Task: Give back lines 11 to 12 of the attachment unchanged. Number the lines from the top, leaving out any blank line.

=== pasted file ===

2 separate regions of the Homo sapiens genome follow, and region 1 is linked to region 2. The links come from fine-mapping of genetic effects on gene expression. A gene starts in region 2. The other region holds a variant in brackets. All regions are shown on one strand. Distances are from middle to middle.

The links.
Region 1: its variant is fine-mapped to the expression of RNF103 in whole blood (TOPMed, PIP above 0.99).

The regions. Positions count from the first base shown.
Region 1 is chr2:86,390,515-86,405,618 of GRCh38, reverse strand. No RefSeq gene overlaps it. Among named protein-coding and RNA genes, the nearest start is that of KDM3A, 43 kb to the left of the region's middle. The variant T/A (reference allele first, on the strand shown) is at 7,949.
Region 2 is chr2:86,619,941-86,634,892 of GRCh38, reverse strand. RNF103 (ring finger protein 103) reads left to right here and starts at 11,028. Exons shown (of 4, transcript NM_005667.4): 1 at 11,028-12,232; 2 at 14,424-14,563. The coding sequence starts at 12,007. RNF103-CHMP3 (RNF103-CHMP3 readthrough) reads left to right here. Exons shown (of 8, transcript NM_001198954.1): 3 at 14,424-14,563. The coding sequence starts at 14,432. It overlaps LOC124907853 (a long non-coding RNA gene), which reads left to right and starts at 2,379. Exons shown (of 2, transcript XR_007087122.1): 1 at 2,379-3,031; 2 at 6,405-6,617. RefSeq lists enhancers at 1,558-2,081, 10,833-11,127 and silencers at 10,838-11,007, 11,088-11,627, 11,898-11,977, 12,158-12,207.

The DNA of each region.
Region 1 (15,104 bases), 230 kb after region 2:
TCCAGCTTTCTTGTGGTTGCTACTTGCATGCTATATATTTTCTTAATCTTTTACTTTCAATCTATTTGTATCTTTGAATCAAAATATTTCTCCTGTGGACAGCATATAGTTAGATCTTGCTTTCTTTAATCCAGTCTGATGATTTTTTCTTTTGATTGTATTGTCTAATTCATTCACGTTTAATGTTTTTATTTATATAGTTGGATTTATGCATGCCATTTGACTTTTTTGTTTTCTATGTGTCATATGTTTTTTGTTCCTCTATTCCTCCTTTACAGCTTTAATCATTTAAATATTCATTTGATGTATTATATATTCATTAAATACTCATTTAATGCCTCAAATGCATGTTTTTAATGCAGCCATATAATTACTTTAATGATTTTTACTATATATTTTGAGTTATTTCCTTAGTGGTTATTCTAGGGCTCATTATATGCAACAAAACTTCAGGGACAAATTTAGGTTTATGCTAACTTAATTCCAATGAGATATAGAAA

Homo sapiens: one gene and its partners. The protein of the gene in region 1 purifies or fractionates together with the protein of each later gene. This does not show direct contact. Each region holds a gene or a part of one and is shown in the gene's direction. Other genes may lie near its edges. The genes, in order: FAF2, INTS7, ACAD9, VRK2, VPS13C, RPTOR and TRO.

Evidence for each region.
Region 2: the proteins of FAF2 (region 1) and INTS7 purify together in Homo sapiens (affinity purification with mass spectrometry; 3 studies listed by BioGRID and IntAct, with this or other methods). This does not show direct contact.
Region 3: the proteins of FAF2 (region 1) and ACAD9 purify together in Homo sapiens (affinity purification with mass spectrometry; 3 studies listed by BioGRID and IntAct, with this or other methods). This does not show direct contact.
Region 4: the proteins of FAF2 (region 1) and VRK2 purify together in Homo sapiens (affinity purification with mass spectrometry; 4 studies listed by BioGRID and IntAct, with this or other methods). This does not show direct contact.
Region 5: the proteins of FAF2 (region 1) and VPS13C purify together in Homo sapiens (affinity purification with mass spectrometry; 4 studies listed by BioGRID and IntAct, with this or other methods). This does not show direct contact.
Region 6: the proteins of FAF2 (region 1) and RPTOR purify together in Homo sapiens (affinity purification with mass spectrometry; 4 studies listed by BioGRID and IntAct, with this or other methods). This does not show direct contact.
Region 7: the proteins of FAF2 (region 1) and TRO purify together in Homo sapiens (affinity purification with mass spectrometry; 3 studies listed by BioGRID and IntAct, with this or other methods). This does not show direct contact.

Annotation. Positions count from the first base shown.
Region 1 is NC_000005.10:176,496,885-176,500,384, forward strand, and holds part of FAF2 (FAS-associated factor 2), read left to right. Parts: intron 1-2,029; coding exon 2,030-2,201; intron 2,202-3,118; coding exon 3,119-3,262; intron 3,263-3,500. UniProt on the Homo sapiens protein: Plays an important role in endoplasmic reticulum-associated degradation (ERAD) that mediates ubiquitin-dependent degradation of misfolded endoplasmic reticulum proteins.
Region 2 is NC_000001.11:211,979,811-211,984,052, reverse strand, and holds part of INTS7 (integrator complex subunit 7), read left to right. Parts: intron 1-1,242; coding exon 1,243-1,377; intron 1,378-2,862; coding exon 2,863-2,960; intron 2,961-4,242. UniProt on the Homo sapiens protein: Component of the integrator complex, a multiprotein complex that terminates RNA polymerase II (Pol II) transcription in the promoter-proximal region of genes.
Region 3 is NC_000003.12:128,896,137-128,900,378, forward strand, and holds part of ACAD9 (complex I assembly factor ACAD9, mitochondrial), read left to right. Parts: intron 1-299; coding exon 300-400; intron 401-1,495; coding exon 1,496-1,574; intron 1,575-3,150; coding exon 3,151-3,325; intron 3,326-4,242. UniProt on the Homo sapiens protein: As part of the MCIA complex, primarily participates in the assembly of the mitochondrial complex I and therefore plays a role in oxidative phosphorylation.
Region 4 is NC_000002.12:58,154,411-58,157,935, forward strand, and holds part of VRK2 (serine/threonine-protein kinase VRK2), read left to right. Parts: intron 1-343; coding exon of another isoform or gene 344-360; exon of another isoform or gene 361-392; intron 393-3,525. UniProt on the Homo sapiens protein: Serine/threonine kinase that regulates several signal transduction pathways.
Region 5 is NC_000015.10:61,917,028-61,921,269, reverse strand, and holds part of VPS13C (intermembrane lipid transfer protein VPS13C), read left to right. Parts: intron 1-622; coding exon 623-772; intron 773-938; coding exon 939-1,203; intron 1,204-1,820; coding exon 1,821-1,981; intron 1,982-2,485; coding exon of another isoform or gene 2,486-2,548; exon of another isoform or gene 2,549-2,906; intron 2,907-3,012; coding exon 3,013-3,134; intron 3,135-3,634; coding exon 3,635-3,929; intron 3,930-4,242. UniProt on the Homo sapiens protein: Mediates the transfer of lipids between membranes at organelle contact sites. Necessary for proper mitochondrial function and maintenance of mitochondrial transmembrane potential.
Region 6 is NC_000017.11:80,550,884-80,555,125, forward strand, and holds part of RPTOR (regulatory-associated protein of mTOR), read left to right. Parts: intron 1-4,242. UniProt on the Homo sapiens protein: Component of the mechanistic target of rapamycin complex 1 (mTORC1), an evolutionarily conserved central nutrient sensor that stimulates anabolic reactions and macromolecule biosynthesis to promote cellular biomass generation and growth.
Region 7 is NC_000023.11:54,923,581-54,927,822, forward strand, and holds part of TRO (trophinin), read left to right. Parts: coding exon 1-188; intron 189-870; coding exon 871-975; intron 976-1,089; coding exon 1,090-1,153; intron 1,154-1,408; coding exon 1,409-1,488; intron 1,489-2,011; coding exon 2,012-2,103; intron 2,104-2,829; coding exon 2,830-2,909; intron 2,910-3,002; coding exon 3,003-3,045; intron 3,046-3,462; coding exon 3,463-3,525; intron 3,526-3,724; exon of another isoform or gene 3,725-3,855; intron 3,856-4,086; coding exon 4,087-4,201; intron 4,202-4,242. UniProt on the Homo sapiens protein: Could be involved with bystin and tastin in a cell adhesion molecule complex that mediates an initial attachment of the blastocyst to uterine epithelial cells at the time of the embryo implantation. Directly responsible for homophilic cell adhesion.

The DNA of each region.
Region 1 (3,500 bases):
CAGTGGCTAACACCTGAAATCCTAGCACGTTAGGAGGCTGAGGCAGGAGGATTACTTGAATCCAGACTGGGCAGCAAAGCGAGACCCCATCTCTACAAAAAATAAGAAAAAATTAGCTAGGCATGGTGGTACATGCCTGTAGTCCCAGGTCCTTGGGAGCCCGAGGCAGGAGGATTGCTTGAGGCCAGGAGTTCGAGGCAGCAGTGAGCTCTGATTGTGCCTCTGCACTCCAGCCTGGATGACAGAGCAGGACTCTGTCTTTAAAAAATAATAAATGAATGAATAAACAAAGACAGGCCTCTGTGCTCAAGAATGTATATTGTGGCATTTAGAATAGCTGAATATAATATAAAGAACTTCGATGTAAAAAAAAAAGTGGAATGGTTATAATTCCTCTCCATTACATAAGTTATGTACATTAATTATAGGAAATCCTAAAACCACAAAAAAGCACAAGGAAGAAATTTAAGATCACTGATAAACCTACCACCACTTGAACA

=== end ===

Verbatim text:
Evidence for each region.
Region 2: the proteins of FAF2 (region 1) and INTS7 purify together in Homo sapiens (affinity purification with mass spectrometry; 3 studies listed by BioGRID and IntAct, with this or other methods). This does not show direct contact.